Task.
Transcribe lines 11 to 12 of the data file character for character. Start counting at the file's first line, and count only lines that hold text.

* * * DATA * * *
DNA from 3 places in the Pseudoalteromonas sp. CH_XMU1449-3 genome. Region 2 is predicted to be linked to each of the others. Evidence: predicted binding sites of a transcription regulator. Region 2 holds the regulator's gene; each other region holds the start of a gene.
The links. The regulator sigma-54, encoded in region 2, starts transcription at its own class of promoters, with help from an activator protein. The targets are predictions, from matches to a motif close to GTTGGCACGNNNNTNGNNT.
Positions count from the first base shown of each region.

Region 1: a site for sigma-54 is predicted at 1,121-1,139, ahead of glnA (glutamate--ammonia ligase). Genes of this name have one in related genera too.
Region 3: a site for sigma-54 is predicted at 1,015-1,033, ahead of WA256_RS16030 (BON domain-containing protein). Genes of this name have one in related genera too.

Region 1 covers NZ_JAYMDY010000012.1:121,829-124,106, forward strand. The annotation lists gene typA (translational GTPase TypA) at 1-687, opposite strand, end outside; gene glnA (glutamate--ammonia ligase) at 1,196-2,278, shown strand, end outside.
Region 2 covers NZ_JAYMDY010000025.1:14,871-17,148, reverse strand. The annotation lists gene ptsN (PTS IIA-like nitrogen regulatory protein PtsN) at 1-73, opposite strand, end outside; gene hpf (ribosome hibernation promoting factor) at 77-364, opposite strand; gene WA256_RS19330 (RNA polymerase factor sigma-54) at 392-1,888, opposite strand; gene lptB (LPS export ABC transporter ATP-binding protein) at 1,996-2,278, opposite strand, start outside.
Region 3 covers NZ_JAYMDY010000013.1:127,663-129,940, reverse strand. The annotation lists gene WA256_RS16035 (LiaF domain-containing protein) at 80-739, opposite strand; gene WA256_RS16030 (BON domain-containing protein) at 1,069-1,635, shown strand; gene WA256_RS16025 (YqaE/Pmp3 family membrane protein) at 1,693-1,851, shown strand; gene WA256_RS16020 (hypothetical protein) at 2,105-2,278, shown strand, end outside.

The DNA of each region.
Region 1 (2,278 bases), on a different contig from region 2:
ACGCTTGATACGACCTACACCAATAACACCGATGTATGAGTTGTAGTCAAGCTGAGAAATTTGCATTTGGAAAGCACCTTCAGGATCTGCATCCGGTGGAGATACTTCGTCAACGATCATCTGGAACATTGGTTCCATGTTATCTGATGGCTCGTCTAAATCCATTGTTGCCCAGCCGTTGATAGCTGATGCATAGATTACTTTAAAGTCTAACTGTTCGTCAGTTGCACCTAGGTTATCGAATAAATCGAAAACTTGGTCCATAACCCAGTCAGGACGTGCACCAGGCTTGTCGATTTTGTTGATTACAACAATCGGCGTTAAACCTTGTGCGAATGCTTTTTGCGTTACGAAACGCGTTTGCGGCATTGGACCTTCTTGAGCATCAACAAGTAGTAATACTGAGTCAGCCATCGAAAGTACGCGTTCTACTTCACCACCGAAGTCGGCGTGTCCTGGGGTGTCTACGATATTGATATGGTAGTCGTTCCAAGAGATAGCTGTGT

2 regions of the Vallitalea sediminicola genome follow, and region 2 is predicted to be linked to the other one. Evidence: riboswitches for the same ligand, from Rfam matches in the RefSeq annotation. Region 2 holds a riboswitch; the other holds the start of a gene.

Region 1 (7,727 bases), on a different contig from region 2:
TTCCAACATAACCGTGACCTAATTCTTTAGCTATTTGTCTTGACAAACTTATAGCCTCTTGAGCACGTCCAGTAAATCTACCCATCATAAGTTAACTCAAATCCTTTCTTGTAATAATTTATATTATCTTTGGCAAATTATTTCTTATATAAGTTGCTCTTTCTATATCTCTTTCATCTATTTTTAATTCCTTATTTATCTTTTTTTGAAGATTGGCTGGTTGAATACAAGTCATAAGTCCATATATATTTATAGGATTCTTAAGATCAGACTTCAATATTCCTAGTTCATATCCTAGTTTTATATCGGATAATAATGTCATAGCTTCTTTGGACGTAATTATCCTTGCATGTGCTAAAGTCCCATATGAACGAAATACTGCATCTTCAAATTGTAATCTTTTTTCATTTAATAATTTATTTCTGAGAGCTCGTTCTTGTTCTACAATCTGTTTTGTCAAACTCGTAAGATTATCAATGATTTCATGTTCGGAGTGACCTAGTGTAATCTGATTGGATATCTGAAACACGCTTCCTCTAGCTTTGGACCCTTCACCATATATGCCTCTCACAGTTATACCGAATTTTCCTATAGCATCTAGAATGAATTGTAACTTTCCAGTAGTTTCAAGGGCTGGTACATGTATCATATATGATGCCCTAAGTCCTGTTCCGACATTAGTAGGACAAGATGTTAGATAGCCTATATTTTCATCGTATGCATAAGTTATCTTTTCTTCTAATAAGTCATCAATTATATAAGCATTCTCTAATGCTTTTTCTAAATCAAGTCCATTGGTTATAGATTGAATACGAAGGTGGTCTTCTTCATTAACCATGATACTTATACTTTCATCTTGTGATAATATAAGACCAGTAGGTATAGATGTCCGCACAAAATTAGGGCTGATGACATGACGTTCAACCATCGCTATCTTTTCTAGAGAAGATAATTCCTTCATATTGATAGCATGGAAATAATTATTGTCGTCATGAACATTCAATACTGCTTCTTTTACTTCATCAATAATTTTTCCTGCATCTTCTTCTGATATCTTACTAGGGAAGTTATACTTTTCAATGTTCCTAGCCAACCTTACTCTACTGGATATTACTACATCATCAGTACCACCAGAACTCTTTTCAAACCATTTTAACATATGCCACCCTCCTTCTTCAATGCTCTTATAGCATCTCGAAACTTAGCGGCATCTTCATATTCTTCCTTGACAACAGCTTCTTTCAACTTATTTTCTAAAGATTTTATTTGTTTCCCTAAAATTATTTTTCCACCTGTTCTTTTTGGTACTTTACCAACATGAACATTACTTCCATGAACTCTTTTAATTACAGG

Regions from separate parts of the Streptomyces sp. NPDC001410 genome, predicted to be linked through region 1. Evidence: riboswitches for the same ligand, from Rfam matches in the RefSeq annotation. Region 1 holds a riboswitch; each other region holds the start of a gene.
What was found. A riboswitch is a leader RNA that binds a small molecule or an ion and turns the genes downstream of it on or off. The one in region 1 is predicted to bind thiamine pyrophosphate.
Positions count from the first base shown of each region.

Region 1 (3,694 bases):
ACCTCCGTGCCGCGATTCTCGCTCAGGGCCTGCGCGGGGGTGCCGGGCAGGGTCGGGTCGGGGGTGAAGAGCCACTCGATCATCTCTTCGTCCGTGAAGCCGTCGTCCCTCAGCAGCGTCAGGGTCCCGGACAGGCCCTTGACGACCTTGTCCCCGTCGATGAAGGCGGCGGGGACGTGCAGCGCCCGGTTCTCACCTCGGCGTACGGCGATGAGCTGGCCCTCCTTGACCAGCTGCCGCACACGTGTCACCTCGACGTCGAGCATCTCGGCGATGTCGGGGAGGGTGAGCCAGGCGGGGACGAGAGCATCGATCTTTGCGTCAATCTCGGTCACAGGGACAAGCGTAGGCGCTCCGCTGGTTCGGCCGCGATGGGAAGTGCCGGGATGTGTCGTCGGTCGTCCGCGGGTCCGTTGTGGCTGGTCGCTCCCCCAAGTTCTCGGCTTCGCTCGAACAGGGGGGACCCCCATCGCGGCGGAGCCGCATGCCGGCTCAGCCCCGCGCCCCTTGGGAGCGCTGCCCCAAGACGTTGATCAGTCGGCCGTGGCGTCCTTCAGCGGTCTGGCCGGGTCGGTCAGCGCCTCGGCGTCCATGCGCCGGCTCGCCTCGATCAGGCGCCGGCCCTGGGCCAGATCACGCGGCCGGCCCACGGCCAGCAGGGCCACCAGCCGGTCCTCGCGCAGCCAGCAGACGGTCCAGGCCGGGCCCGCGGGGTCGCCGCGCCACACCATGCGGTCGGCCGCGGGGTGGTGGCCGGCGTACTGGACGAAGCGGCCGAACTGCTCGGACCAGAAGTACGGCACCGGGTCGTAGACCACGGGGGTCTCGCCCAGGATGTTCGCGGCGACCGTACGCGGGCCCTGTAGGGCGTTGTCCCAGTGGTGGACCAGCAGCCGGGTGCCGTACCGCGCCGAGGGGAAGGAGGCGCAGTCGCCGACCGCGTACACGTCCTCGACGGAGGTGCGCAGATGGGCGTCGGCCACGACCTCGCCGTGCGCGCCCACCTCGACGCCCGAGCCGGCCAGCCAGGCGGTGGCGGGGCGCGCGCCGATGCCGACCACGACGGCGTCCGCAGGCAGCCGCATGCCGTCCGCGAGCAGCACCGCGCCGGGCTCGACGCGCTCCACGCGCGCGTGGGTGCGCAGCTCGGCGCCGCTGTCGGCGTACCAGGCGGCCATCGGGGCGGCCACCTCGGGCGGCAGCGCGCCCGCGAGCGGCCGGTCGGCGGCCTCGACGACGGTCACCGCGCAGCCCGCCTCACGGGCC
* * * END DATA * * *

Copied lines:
ACGCTTGATACGACCTACACCAATAACACCGATGTATGAGTTGTAGTCAAGCTGAGAAATTTGCATTTGGAAAGCACCTTCAGGATCTGCATCCGGTGGAGATACTTCGTCAACGATCATCTGGAACATTGGTTCCATGTTATCTGATGGCTCGTCTAAATCCATTGTTGCCCAGCCGTTGATAGCTGATGCATAGATTACTTTAAAGTCTAACTGTTCGTCAGTTGCACCTAGGTTATCGAATAAATCGAAAACTTGGTCCATAACCCAGTCAGGACGTGCACCAGGCTTGTCGATTTTGTTGATTACAACAATCGGCGTTAAACCTTGTGCGAATGCTTTTTGCGTTACGAAACGCGTTTGCGGCATTGGACCTTCTTGAGCATCAACAAGTAGTAATACTGAGTCAGCCATCGAAAGTACGCGTTCTACTTCACCACCGAAGTCGGCGTGTCCTGGGGTGTCTACGATATTGATATGGTAGTCGTTCCAAGAGATAGCTGTGT

2 regions of the Vallitalea sediminicola genome follow, and region 2 is predicted to be linked to the other one. Evidence: riboswitches for the same ligand, from Rfam matches in the RefSeq annotation. Region 2 holds a riboswitch; the other holds the start of a gene.